The defendant’s second argument is that the sentencing court erred in considering the defendant’s lack of remorse.

During the sentencing hearing the defendant addressed the court. He stated that he was sorry for having taken the victim’s piggy bank but that he could not say he was sorry about the armed robbery or the rape because they had not occurred. The defendant lastly stated he had no hard feelings against anyone.

Prior to announcing the defendant’s sentence the court stated the following:

“The court also considers the defendant’s demeanor as a witness, considers his statements here today of no hard feelings about the rape or armed robbery because he says it didn’t hap*982pen. A jury of twelve people in this county who spent a considerable time deliberating this particular case found that Mr. Leckrone had committed the crime of rape, the crime of armed robbery and the included offense. *** Mr. Leckrone gave no and gives none today, any sign of remorse. As I indicated, the jury found him guilty. Certainly in a bench trial before this court without the benefit of a jury Mr. Leckrone would have been found guilty of all three charges.”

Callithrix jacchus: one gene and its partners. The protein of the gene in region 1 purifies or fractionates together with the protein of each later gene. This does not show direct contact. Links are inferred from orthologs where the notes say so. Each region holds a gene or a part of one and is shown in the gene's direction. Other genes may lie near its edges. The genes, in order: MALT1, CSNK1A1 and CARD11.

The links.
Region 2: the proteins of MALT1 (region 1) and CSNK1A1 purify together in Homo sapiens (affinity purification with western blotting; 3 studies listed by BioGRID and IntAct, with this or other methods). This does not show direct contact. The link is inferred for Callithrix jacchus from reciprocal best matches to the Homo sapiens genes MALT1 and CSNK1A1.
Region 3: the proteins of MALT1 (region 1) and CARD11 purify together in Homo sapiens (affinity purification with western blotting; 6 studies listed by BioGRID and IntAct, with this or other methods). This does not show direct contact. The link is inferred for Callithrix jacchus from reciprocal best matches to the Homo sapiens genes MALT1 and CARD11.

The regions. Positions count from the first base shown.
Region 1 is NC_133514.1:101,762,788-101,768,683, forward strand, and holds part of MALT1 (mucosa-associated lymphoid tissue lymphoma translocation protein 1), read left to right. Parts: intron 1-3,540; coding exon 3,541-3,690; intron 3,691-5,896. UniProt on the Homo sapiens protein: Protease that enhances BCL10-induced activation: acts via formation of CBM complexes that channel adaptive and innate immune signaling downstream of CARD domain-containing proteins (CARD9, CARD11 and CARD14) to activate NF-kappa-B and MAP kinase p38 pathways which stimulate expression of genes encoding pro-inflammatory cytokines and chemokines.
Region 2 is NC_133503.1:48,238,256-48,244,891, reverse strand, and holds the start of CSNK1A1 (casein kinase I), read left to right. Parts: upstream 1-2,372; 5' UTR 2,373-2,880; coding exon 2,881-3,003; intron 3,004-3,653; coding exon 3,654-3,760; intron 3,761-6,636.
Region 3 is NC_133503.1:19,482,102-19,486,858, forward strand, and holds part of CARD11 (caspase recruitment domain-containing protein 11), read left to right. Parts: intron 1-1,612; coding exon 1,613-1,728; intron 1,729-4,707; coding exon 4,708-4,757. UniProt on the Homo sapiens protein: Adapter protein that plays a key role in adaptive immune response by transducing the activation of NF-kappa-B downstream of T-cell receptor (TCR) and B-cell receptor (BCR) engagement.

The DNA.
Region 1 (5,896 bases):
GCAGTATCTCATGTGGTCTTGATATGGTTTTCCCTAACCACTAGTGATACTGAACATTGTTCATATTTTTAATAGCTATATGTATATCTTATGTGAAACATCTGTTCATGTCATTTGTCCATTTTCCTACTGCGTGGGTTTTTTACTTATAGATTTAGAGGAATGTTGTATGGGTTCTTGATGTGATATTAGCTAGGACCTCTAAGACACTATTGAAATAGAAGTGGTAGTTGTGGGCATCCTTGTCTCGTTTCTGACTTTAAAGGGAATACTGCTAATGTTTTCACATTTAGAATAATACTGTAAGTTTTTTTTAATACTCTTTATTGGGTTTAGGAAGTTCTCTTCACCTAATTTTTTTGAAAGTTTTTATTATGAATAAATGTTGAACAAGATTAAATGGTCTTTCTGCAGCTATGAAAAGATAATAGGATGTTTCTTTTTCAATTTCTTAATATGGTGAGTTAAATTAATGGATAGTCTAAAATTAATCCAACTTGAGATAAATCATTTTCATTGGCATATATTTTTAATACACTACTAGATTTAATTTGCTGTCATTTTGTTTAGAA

The defendant argues that he expressed remorse as to the admitted theft of the piggy bank and that he further merely continued to profess his innocence as to armed robbery and rape. He asserts that the trial court erroneously considered the defendant’s alleged lack of remorse as a factor in aggravation.

The State argues that the defendant has waived this argument by failing to object in the trial court. Alternatively, the State argues that either the court properly considered the defendant’s lack of remorse, or any error was harmless.